Monday, December 25, 2006

Tuesday, December 12, 2006

I'm sure I've done this before...

...but just for the record:


How evil are you?

The fun part is that I just answered the questions honestly. My ideal job really is Executioner.

H/T Pooh.

Update: Here's my wife's result:


How evil are you?

Not at all surprising, since opposites attract.

Monday, December 11, 2006

Sigh

XWL, inspired by Blender, did a list of the 25 Greatest LA Songs. This made me wonder what the top Florida songs would be. (Orlando wasn't more than a town as recently as 50 years ago, so there's not going to be 25 songs about Orlando.) A few songs came to mind quickly, but they're mostly about somewhere else, despite the settings. "Gator Country" is very much about Florida, but "American Girl" is really about how much Tom Petty wanted to be in LA, and "Walk on the Wild Side" is really about whatever reality Lou Reed inhabits.

But one song keeps coming to mind as the perfect song about Florida... or at least the perfect song about what Florida has become. Far too much of this, and not enough of this. I've driven through some of the area described in that last article in the last few years, and I can tell you that as recently as 30 years ago places in what's now the massive suburban sprawl of Orlando used to be less developed than the area in that article is now. Give it another 30 years, and that'll be gone too. Since all of this is being caused by people from other places moving here, I figure I may as well grab a song about someplace else to repesent Florida. It'll make the new neighbors feel more at home. So the perfect song about Florida is, naturally, a song about Ohio....



"My City Was Gone"
by The Pretenders

I went back to Ohio
But my city was gone
There was no train station
There was no downtown
South Howard had disappeared
All my favorite places
My city had been pulled down
Reduced to parking spaces
A, o, where did you go Ohio

Well I went back to Ohio
But my family was gone
I stood on the back porch
There was nobody home
I was stunned and amazed
My childhood memories
Slowly swirled past
Like the wind through the trees
A, o, oh way to go Ohio

I went back to Ohio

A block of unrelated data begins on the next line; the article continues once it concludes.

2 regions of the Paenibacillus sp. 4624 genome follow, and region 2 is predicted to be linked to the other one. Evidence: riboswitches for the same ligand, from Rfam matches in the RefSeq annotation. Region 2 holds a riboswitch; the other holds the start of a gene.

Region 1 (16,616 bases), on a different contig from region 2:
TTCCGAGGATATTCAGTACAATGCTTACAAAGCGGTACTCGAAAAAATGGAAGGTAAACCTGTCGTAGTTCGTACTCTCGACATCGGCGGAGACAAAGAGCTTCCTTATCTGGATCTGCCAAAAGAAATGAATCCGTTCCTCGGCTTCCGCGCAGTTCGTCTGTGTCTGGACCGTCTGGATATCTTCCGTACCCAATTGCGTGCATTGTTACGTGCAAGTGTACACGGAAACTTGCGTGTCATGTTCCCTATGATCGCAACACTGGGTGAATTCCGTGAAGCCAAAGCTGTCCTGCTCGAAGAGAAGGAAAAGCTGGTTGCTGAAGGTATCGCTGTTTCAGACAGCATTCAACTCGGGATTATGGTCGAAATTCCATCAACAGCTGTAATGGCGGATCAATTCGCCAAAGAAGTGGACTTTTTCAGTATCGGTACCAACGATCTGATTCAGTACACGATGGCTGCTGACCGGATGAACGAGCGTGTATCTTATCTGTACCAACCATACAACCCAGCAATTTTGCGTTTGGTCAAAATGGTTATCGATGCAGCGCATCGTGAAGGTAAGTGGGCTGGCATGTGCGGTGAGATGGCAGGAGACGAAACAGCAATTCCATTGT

But my pretty countryside
Had been paved down the middle
By a government that had no pride

The farms of Ohio
Had been replaced by shopping malls
And Muzak filled the air
From Seneca to Cuyahoga Falls
Said, a, o, oh way to go Ohio

FINALLY!

My wife and I have been watching and enjoying House since it first aired. ("Aired"? Yet another anachronism for the digital age.) However, there has been one issue that has always bugged me to distraction: Gregory House, MD and super-genius continues you use his cane in the wrong hand! This has annoyed me to no end. (Which is a curious turn of phrase, although it makes sense when parsed.)

But in the 11/21 episode "Whac-A-Mole" (which I just saw tonight), the issue is addressed! House is having pain in his right, cane-wielding shoulder, and so he sees a physical therapist for relief. The therapy is causing him pain which causes him to say, "OOOOW! I hire you to take away the pain. Is there some confusion?" She immediately retorts, "Ever thought about using your cane on the proper side?"

This still doesn't explain why he refuses to use his cane properly, but at least they've addressed the issue! I can sleep easier now.

Bonus: Whac-A-Mole is a registered trademark of BOB'S SPACE RACERS, INC., which is based right here in sunny Central Florida.

Restating the Obvious Blogging

aka Correction Blogging

In the comments, Pooh corrects me:

Correction, alumni drink way more in bars then do the students.

For one pint of the good stuff at a pub, you get a case of Nattie Ice at the packie. (And let's not even talk about the efficiency of Boone's Farm...)